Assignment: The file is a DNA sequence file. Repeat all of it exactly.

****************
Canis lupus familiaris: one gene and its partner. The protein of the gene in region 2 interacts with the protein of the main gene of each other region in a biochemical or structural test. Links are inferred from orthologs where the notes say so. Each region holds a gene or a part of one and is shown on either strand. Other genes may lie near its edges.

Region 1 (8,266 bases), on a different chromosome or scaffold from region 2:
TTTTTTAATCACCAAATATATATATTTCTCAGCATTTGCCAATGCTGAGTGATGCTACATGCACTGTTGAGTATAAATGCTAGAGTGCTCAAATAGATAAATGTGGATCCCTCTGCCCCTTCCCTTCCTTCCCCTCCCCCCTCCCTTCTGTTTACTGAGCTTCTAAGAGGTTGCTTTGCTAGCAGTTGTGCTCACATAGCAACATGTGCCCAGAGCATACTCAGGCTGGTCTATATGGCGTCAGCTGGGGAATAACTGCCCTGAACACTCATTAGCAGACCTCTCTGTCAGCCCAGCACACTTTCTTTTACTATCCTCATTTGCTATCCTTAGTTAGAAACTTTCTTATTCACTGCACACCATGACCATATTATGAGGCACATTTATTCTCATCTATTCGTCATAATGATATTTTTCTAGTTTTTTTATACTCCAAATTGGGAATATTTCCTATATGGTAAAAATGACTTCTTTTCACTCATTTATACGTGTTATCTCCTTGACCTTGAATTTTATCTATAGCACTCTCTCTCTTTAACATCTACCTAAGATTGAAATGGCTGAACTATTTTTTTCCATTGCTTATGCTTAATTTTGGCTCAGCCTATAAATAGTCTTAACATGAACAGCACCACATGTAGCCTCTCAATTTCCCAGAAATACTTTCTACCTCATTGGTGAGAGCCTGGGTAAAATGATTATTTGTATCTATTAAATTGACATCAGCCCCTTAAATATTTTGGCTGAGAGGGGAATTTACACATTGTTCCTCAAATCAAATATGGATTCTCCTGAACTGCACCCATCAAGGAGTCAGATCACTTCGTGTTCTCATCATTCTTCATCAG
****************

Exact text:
Canis lupus familiaris: one gene and its partner. The protein of the gene in region 2 interacts with the protein of the main gene of each other region in a biochemical or structural test. Links are inferred from orthologs where the notes say so. Each region holds a gene or a part of one and is shown on either strand. Other genes may lie near its edges.

Region 1 (8,266 bases), on a different chromosome or scaffold from region 2:
TTTTTTAATCACCAAATATATATATTTCTCAGCATTTGCCAATGCTGAGTGATGCTACATGCACTGTTGAGTATAAATGCTAGAGTGCTCAAATAGATAAATGTGGATCCCTCTGCCCCTTCCCTTCCTTCCCCTCCCCCCTCCCTTCTGTTTACTGAGCTTCTAAGAGGTTGCTTTGCTAGCAGTTGTGCTCACATAGCAACATGTGCCCAGAGCATACTCAGGCTGGTCTATATGGCGTCAGCTGGGGAATAACTGCCCTGAACACTCATTAGCAGACCTCTCTGTCAGCCCAGCACACTTTCTTTTACTATCCTCATTTGCTATCCTTAGTTAGAAACTTTCTTATTCACTGCACACCATGACCATATTATGAGGCACATTTATTCTCATCTATTCGTCATAATGATATTTTTCTAGTTTTTTTATACTCCAAATTGGGAATATTTCCTATATGGTAAAAATGACTTCTTTTCACTCATTTATACGTGTTATCTCCTTGACCTTGAATTTTATCTATAGCACTCTCTCTCTTTAACATCTACCTAAGATTGAAATGGCTGAACTATTTTTTTCCATTGCTTATGCTTAATTTTGGCTCAGCCTATAAATAGTCTTAACATGAACAGCACCACATGTAGCCTCTCAATTTCCCAGAAATACTTTCTACCTCATTGGTGAGAGCCTGGGTAAAATGATTATTTGTATCTATTAAATTGACATCAGCCCCTTAAATATTTTGGCTGAGAGGGGAATTTACACATTGTTCCTCAAATCAAATATGGATTCTCCTGAACTGCACCCATCAAGGAGTCAGATCACTTCGTGTTCTCATCATTCTTCATCAG